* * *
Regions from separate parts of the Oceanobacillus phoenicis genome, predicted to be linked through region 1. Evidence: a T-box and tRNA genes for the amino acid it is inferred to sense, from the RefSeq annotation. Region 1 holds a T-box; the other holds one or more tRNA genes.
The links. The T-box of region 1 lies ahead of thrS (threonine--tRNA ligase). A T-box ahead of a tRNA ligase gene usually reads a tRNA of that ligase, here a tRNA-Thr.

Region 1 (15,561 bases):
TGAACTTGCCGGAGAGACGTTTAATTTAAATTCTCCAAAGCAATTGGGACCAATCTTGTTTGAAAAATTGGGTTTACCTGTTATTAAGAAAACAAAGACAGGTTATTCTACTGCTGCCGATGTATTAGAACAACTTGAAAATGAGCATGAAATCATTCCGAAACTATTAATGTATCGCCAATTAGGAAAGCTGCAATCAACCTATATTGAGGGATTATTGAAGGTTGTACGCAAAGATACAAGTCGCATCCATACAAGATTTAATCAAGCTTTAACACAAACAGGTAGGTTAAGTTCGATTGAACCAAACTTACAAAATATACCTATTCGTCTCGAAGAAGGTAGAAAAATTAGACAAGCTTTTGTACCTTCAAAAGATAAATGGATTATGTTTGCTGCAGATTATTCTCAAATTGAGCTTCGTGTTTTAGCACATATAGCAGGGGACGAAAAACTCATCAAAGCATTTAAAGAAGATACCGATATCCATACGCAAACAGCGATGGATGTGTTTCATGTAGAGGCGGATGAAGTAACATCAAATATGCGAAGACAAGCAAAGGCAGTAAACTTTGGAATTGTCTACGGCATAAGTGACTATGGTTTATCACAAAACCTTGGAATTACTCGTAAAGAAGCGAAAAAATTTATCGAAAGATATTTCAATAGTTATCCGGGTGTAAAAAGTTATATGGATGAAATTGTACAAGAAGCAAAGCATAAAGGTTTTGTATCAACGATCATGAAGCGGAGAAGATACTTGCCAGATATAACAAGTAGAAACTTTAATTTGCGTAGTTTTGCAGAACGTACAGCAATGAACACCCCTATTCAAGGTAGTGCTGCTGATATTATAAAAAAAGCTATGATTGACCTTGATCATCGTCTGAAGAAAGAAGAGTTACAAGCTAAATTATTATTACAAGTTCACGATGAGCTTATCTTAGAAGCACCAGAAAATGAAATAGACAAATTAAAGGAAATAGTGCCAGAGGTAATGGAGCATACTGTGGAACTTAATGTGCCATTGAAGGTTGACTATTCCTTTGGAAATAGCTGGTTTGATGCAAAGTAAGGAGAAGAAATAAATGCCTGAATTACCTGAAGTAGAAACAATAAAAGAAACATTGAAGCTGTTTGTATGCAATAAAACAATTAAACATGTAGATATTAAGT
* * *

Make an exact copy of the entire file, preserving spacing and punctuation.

Regions from separate parts of the Oceanobacillus phoenicis genome, predicted to be linked through region 1. Evidence: a T-box and tRNA genes for the amino acid it is inferred to sense, from the RefSeq annotation. Region 1 holds a T-box; the other holds one or more tRNA genes.
The links. The T-box of region 1 lies ahead of thrS (threonine--tRNA ligase). A T-box ahead of a tRNA ligase gene usually reads a tRNA of that ligase, here a tRNA-Thr.

Region 1 (15,561 bases):
TGAACTTGCCGGAGAGACGTTTAATTTAAATTCTCCAAAGCAATTGGGACCAATCTTGTTTGAAAAATTGGGTTTACCTGTTATTAAGAAAACAAAGACAGGTTATTCTACTGCTGCCGATGTATTAGAACAACTTGAAAATGAGCATGAAATCATTCCGAAACTATTAATGTATCGCCAATTAGGAAAGCTGCAATCAACCTATATTGAGGGATTATTGAAGGTTGTACGCAAAGATACAAGTCGCATCCATACAAGATTTAATCAAGCTTTAACACAAACAGGTAGGTTAAGTTCGATTGAACCAAACTTACAAAATATACCTATTCGTCTCGAAGAAGGTAGAAAAATTAGACAAGCTTTTGTACCTTCAAAAGATAAATGGATTATGTTTGCTGCAGATTATTCTCAAATTGAGCTTCGTGTTTTAGCACATATAGCAGGGGACGAAAAACTCATCAAAGCATTTAAAGAAGATACCGATATCCATACGCAAACAGCGATGGATGTGTTTCATGTAGAGGCGGATGAAGTAACATCAAATATGCGAAGACAAGCAAAGGCAGTAAACTTTGGAATTGTCTACGGCATAAGTGACTATGGTTTATCACAAAACCTTGGAATTACTCGTAAAGAAGCGAAAAAATTTATCGAAAGATATTTCAATAGTTATCCGGGTGTAAAAAGTTATATGGATGAAATTGTACAAGAAGCAAAGCATAAAGGTTTTGTATCAACGATCATGAAGCGGAGAAGATACTTGCCAGATATAACAAGTAGAAACTTTAATTTGCGTAGTTTTGCAGAACGTACAGCAATGAACACCCCTATTCAAGGTAGTGCTGCTGATATTATAAAAAAAGCTATGATTGACCTTGATCATCGTCTGAAGAAAGAAGAGTTACAAGCTAAATTATTATTACAAGTTCACGATGAGCTTATCTTAGAAGCACCAGAAAATGAAATAGACAAATTAAAGGAAATAGTGCCAGAGGTAATGGAGCATACTGTGGAACTTAATGTGCCATTGAAGGTTGACTATTCCTTTGGAAATAGCTGGTTTGATGCAAAGTAAGGAGAAGAAATAAATGCCTGAATTACCTGAAGTAGAAACAATAAAAGAAACATTGAAGCTGTTTGTATGCAATAAAACAATTAAACATGTAGATATTAAGT